Kantemir Balagov has the confidence to tell his story chiefly through the faces of his characters as well as their placement in the frame, thereby…
Jessica Ritchey is a writer based in the orbit between Washington D.C. and Baltimore. She credits a VHS copy of "Singin’ in the Rain" as her introduction to a love of movies. She
has written for several web outlets, and can be found watching foreign classics
in rapt silence at the AFI Silver or shouting things with the crowd at B-Fest
on Northwestern’s campus. She believes that high and low culture are illusory
barriers and that all art and storytelling is truly one big never-ending
conversation. She occasionally remembers she has a blog at Sugarbang.
An appreciation of Krzysztof Kieślowski’s “The Double Life of Veronique” on its 25th anniversary.
A piece on how Deadpool could bring back the R-rated blockbuster and when it really mattered.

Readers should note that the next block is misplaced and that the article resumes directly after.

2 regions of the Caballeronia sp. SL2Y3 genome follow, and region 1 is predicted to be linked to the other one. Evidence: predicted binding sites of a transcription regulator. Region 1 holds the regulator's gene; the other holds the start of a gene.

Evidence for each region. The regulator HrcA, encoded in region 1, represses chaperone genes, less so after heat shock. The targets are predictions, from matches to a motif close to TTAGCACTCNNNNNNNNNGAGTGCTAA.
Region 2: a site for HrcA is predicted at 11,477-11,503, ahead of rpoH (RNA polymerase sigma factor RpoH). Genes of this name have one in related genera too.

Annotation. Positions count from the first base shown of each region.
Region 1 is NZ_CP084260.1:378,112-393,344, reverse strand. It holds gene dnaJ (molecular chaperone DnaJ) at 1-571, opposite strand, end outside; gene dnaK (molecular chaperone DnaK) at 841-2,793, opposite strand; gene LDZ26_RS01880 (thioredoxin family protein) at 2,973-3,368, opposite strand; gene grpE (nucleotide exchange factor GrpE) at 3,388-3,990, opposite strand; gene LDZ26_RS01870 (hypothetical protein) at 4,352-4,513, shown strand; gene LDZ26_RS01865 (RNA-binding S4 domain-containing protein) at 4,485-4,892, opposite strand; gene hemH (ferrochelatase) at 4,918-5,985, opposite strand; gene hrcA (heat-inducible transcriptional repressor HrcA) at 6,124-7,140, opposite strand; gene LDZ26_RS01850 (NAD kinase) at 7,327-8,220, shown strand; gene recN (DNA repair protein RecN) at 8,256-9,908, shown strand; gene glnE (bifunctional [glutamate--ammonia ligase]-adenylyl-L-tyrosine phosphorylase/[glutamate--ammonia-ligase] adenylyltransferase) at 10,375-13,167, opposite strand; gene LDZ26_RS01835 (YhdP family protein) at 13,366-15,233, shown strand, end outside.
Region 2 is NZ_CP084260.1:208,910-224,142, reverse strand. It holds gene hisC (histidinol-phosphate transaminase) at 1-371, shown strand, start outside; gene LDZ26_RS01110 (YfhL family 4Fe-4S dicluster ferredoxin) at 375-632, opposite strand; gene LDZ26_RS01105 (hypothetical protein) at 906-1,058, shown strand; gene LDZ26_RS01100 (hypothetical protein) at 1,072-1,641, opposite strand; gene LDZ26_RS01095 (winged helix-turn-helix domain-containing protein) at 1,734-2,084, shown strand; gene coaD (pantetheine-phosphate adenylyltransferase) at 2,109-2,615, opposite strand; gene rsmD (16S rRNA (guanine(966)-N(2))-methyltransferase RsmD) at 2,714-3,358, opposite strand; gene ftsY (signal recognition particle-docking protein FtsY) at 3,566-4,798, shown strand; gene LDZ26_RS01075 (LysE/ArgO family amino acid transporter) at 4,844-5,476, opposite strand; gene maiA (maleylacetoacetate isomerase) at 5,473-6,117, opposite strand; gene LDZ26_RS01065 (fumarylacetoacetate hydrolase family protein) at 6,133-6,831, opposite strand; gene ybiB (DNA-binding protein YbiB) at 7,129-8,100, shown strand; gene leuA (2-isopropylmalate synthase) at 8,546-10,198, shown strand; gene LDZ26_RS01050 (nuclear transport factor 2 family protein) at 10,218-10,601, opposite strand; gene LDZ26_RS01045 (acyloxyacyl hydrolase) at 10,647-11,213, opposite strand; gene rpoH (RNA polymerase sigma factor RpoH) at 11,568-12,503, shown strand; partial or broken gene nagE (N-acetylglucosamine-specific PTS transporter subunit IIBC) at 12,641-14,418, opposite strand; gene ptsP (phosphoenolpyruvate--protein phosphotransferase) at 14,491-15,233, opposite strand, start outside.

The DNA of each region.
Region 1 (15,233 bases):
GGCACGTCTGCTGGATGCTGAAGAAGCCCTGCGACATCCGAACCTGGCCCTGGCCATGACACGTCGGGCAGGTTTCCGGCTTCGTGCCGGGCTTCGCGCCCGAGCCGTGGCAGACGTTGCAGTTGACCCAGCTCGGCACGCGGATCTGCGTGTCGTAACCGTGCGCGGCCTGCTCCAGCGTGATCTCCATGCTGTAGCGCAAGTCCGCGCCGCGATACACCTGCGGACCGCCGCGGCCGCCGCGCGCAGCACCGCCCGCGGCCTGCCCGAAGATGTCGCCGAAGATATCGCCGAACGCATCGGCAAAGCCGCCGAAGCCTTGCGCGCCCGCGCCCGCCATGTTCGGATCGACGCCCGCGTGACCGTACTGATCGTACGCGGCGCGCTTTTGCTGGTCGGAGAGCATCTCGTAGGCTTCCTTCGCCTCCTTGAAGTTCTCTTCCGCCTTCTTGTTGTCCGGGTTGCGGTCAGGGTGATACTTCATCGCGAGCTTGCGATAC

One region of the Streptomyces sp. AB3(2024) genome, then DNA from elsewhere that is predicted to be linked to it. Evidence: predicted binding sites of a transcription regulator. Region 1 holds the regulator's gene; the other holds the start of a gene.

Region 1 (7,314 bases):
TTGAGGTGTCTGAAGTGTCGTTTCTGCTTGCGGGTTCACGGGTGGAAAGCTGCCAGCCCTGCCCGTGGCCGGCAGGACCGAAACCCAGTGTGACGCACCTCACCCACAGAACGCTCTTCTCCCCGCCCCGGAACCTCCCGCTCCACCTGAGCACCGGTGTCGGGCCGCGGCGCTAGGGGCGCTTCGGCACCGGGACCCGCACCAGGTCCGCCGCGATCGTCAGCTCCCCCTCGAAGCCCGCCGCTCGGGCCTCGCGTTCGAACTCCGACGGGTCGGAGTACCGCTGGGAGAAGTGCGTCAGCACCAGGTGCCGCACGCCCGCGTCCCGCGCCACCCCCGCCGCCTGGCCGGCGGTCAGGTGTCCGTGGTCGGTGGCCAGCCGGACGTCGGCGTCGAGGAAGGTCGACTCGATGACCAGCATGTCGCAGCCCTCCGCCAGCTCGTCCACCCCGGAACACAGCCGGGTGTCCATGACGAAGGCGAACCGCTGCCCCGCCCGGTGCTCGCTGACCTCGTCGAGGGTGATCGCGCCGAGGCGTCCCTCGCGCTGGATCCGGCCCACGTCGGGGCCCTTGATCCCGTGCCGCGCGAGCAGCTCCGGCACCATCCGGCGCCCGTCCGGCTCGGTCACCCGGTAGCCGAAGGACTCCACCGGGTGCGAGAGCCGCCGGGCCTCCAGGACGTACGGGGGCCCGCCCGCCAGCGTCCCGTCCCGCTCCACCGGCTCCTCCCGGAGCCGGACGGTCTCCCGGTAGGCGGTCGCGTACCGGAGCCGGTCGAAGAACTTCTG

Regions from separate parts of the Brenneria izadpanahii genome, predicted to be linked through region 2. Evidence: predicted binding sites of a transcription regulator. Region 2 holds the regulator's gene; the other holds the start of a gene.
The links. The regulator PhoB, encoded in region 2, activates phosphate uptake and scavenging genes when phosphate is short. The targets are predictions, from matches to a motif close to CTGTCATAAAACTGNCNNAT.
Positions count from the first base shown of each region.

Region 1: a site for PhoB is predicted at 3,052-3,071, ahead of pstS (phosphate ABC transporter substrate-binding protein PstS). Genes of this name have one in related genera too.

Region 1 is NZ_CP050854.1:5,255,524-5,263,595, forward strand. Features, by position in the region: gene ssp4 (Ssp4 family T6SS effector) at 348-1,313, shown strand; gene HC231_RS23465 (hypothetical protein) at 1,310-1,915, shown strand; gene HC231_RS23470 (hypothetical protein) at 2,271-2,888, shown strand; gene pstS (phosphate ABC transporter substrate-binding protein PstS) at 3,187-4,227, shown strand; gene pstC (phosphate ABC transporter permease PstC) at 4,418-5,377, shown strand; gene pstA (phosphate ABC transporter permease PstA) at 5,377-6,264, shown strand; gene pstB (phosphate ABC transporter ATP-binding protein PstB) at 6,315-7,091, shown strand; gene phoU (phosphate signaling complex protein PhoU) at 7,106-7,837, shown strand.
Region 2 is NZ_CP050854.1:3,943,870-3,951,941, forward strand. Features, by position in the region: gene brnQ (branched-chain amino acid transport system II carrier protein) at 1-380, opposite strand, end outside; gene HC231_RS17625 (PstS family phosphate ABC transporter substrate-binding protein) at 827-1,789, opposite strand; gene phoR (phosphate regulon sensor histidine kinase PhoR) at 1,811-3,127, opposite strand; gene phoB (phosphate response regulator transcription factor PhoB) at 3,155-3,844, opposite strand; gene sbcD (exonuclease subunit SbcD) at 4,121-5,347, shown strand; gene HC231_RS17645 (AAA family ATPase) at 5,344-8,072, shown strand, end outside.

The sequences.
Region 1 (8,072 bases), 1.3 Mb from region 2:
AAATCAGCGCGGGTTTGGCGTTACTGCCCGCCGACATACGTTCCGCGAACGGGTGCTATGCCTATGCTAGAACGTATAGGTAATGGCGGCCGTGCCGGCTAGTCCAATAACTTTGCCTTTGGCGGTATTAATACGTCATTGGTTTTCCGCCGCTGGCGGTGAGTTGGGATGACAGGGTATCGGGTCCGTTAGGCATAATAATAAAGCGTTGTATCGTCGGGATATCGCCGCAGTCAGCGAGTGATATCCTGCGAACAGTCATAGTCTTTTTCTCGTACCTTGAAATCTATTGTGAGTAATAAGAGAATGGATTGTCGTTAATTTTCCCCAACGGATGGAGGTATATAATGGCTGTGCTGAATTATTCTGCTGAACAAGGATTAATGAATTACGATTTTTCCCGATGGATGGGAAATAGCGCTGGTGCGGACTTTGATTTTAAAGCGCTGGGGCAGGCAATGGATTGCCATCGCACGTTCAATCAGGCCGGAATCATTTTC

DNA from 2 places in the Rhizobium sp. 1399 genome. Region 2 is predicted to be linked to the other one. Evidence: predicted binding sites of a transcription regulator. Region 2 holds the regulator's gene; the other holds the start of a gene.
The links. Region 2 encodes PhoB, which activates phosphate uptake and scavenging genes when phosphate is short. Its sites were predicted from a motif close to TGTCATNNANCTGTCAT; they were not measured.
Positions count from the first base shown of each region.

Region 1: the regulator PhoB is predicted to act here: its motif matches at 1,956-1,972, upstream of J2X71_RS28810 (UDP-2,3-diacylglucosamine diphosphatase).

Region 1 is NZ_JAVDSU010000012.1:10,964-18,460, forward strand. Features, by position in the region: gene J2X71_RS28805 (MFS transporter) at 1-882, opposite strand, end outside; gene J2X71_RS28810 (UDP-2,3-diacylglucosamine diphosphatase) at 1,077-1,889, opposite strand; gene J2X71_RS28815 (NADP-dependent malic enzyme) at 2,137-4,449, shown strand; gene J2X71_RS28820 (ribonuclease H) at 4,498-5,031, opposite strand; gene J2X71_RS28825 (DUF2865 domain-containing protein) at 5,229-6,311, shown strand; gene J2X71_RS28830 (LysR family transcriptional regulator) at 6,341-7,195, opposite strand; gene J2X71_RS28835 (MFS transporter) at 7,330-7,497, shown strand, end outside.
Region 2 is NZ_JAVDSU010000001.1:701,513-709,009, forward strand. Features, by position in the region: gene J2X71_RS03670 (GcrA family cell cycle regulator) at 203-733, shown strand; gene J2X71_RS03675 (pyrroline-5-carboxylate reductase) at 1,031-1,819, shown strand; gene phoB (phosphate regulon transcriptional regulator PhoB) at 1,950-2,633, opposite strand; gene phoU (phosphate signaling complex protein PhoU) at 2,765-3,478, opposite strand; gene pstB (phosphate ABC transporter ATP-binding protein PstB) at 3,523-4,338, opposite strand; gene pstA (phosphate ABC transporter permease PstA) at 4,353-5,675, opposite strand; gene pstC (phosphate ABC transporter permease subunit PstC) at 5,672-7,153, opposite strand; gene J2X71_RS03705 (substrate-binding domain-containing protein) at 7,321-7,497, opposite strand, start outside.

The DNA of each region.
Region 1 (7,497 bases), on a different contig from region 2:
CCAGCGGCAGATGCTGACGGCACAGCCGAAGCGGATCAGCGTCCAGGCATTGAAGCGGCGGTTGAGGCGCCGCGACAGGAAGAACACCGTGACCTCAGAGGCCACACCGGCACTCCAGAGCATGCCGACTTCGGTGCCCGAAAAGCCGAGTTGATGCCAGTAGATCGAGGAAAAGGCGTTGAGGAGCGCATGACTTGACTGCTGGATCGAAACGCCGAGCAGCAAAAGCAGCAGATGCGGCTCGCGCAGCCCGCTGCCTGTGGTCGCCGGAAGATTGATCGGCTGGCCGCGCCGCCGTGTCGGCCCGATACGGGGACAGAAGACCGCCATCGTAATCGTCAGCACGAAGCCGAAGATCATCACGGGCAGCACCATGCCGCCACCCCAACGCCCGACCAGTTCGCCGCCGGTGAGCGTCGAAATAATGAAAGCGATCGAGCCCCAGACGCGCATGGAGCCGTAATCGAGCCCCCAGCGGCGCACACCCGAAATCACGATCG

Jessica Ritchey's poetic remembrance of the final months of her father's life, through the movies she saw.
The film that Fox packaged with "Star Wars" to get theaters to play a little space opera no one had heard of was "The Other Side of Midnight." Jessica Ritchey looks back at a surefire hit that became a trivia answer.
How the female co-stars of Arnold Schwarzenegger's hit films of the '80s helped change the genre.
Eight films to check out before Guillermo Del Toro's "Crimson Peak" comes out Friday.
An appraisal of "Miracle Mile" on its Blu-ray release.
With John Boyega's star on the rise with the release of "The Force Awakens" in five months, we look back at his breakthrough in "Attack the Block" and how it feels more current than ever.
An essay on the underrated scores of late composer James Horner.
Being young, white male directors with one indie hit gets you a blockbuster like Jurassic World. Why doesn't the same hold true for female directors and directors of color?